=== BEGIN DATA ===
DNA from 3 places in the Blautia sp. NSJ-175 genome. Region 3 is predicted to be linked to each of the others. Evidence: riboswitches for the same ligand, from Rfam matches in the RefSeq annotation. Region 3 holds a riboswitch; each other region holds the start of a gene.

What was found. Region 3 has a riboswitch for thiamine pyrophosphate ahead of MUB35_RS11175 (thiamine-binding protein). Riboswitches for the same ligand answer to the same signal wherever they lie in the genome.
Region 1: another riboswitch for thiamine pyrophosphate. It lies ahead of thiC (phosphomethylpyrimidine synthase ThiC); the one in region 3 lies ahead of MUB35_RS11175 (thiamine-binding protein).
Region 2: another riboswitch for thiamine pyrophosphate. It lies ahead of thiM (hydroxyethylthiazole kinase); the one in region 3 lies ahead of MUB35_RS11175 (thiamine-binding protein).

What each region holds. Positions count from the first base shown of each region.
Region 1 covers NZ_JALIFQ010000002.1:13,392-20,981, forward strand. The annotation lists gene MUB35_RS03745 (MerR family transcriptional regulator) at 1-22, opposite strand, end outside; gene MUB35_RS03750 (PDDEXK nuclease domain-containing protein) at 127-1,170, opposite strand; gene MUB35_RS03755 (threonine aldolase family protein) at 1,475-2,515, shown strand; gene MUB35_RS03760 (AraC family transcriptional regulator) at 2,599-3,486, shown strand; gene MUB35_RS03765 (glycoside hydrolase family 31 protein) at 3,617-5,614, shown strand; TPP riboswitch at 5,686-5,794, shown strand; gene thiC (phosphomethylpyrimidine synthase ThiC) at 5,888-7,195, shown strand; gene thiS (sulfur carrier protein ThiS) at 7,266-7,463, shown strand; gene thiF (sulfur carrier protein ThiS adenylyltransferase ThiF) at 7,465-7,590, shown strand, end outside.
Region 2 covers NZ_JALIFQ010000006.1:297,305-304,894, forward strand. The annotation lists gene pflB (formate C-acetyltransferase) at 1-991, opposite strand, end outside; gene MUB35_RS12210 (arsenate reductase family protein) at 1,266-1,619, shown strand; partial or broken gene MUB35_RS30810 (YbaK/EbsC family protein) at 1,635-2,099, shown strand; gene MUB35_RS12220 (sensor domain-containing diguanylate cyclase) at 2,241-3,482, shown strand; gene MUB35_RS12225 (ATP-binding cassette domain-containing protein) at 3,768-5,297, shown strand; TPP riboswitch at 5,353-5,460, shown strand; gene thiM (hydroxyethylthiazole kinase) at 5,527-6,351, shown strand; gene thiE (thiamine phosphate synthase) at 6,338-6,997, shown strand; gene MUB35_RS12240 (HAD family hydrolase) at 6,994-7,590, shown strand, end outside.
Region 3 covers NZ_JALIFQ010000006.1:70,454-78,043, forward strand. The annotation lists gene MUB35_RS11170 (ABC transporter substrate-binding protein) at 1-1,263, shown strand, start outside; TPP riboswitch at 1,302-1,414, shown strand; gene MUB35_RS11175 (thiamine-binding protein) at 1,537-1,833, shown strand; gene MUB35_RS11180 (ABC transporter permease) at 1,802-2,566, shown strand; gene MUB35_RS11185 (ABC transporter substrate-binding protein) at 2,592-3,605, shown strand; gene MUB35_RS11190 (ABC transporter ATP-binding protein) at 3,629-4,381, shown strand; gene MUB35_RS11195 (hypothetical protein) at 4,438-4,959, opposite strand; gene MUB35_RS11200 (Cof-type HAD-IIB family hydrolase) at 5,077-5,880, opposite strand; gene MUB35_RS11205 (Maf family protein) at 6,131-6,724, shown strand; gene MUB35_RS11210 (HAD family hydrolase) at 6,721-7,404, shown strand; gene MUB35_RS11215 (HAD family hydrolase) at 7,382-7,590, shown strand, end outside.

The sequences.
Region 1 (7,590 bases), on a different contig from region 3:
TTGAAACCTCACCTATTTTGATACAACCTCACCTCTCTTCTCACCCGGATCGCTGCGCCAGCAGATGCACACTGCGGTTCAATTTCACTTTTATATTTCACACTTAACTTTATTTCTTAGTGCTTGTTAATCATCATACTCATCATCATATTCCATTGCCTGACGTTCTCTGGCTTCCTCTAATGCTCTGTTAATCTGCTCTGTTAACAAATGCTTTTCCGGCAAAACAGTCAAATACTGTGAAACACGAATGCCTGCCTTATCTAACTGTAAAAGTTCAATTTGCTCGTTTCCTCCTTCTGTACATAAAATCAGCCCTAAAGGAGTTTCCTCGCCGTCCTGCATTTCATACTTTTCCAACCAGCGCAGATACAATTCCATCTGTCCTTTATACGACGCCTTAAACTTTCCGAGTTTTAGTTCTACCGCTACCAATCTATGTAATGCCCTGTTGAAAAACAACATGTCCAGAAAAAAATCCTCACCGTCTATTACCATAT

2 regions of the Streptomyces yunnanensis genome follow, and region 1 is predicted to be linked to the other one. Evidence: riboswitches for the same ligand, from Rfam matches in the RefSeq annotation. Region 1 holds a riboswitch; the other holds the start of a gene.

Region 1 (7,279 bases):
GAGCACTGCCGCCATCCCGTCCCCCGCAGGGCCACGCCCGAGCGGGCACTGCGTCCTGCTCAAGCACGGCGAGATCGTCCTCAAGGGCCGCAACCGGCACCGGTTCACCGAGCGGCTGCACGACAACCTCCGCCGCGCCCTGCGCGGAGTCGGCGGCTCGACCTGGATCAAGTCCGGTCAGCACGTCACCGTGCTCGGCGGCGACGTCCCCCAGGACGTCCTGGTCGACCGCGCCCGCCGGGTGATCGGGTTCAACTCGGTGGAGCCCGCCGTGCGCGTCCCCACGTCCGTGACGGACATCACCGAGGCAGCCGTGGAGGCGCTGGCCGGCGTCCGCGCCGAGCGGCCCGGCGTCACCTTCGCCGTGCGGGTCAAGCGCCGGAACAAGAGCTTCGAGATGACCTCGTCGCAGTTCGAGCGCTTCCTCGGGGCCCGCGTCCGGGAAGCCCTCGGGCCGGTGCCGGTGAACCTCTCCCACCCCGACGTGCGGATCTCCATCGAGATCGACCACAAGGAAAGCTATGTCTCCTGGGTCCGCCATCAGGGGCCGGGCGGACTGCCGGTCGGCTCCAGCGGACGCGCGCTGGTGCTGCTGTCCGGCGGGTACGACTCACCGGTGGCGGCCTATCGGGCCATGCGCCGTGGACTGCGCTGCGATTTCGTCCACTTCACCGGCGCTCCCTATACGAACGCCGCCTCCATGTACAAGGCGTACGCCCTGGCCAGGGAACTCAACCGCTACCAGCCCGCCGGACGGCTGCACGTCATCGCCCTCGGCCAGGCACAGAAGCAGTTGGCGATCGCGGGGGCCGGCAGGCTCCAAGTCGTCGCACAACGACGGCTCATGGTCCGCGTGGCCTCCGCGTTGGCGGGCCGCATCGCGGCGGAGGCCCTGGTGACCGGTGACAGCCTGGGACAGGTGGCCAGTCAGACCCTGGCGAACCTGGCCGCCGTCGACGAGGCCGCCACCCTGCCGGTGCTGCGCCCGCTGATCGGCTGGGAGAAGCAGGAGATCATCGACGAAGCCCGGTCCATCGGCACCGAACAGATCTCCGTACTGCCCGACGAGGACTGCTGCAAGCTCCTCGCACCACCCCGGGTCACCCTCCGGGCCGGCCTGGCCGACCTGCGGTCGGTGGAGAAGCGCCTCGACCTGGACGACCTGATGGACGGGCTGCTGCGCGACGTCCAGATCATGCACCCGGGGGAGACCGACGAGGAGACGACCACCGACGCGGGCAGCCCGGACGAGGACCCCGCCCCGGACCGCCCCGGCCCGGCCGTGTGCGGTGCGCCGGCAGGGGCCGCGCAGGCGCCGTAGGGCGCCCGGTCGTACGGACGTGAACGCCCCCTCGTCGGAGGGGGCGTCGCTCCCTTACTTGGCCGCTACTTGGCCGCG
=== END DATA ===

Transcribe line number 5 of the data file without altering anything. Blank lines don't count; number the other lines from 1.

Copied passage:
What each region holds. Positions count from the first base shown of each region.